The wind then howled, and the rain picked up a little, no, a lot, just enough to almost cause a flood.
“You mean you don’t remember who I am,” said the man. “You don’t remember how I use to do that little airplane thing with you. How I used to lift you up in the air and make you feel like you were flying.”
“What are you talking about! Where are you? Come out so I can see you!” I yelled.
From behind me dirt lifted from the ground, right next to mom’s stone. I think sharted myself just a little, but shut up, no one was around to tell about it. I was expecting a damn body to come out from underneath the ground, but inch by inch there a book emerged from it. It was larger than a dictionary. And it had vines that coiled around it like barbwire tattoos.
“Oracle… It’s me, your father,” said the man.
“Then if you’re my father, prove it. Show yourself,” I’d demanded.
“I can’t… It’s kind of the laws of the dead you see. If I show myself to you then you will become dead to, and both of us will be bound to this graveyard for eternity. And I just can’t risk that seeing how I have just a year before I go up to the heavens.”
“Wait… So, does that mean?”
“No… I’m sorry but your mother isn’t here. Let’s just say she’s always been an angel even when alive. She literally went up their as soon as she died. But she did come to visit me once. Said she’d be waiting for me, and that while I’m down here to watch after you.”
I wanted to bust out in tears. Even when dead mom was still thinking of me. Part of me was beginning to wonder why I was still even here. Why couldn’t I be with her? Why couldn’t I just go to the heavens now? Maybe I could just end it all right here and then; jump off a bridge, get a gun and end it with one shot, slit my wrist… Those thoughts had always come to mind but I never told my wife Lydia a word about it. She probably would’ve freaked knowing how we’d lost out daughter to the kind of thoughts I just described, which gave me even more reason to give in but… I just couldn’t do that to her, let alone to myself.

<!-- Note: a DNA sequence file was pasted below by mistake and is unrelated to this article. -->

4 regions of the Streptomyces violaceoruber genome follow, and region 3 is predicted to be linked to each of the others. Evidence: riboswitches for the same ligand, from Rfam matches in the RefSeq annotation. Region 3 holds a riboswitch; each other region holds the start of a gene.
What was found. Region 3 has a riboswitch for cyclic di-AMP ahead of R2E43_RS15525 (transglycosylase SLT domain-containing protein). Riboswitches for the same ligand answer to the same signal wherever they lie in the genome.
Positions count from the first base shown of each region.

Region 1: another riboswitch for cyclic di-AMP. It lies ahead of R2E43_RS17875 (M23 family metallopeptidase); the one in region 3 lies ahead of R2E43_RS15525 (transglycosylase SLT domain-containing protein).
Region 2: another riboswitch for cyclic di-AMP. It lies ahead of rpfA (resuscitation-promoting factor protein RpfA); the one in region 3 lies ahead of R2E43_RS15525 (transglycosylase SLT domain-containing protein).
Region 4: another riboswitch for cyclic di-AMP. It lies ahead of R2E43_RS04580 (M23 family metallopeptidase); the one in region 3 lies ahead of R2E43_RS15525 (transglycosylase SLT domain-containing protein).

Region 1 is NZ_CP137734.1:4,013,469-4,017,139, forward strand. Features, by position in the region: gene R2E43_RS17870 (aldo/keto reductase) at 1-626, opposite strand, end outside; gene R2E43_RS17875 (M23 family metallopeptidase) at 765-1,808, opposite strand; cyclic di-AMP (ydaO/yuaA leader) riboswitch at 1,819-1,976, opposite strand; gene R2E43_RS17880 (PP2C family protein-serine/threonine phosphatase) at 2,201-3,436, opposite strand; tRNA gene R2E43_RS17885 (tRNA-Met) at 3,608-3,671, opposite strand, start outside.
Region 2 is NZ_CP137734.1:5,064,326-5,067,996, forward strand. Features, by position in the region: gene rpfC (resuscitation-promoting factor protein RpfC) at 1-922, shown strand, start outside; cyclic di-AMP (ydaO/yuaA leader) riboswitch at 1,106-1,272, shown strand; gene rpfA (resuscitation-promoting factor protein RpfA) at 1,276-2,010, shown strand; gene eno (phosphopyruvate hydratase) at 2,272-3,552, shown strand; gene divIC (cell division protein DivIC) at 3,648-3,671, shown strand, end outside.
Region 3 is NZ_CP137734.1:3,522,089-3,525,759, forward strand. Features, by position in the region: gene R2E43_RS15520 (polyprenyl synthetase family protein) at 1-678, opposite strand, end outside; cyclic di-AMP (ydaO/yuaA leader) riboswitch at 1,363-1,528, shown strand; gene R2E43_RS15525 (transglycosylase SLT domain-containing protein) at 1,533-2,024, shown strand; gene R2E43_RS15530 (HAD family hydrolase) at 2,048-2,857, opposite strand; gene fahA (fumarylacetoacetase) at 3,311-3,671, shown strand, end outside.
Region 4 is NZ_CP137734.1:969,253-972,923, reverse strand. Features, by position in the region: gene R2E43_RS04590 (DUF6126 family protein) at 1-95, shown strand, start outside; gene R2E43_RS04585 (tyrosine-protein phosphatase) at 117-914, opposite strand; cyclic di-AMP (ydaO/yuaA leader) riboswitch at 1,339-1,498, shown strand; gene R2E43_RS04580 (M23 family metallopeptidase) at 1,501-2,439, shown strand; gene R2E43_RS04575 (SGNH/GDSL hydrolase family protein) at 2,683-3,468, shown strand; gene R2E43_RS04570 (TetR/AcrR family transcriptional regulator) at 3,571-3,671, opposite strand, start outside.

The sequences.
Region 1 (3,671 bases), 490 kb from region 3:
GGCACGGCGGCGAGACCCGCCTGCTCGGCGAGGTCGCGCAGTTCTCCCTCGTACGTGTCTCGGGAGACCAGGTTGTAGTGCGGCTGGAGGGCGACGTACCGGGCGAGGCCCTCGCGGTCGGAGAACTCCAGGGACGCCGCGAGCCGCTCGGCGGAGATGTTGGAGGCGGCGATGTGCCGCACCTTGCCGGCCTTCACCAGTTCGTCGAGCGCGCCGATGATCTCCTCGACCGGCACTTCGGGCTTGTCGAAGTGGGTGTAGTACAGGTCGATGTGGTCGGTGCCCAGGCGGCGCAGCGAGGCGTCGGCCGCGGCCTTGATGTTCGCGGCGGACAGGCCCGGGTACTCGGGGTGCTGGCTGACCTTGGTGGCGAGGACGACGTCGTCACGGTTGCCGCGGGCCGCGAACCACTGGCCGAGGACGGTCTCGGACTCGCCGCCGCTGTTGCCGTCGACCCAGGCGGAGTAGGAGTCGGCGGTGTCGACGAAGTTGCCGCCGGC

“So, what did you do?” I’d asked the man, muffled.
“What do you mean?” he replied puzzled.
“Well you said that you had one more year, which means you weren’t all that angelic it seems, so what did you do?”
“Can’t tell you that…” he paused. “But the book by your mothers stone should give you a sense of it. It was selfish of me to take this with me in the first place. I’d always wanted to give it to you, but I guess my time had ran out faster than I thought it would. But maybe with this you’ll know a little of what your old man did in his life, more so, what I learned, as well as others.”
I then walked over and reached down to pick up the book and as I did, immediately I could fell an energy that was so empowering that any thought I had before was beginning to sound insane more than sane. It was as if I’d lived a thousand years just by lifting it, and the funny part was that I hadn’t even opened the fucking thing.
While I was down to one knee holding it in my hand a bony and soggy hand reached up and grabbed me. It was spongy, like a wet loaf of bread. And it smelt horrible, although, part of me wondered if it was myself that I was smelling, but again, this is just between me and you okay?
After the hand had let me go, a laugh echoed all around me.
“Sorry son but that was just priceless. I mean, no one said I couldn’t show my arm,” the man laughed. “My goodness, if I still had my stomach it probably burst full of worms right now.”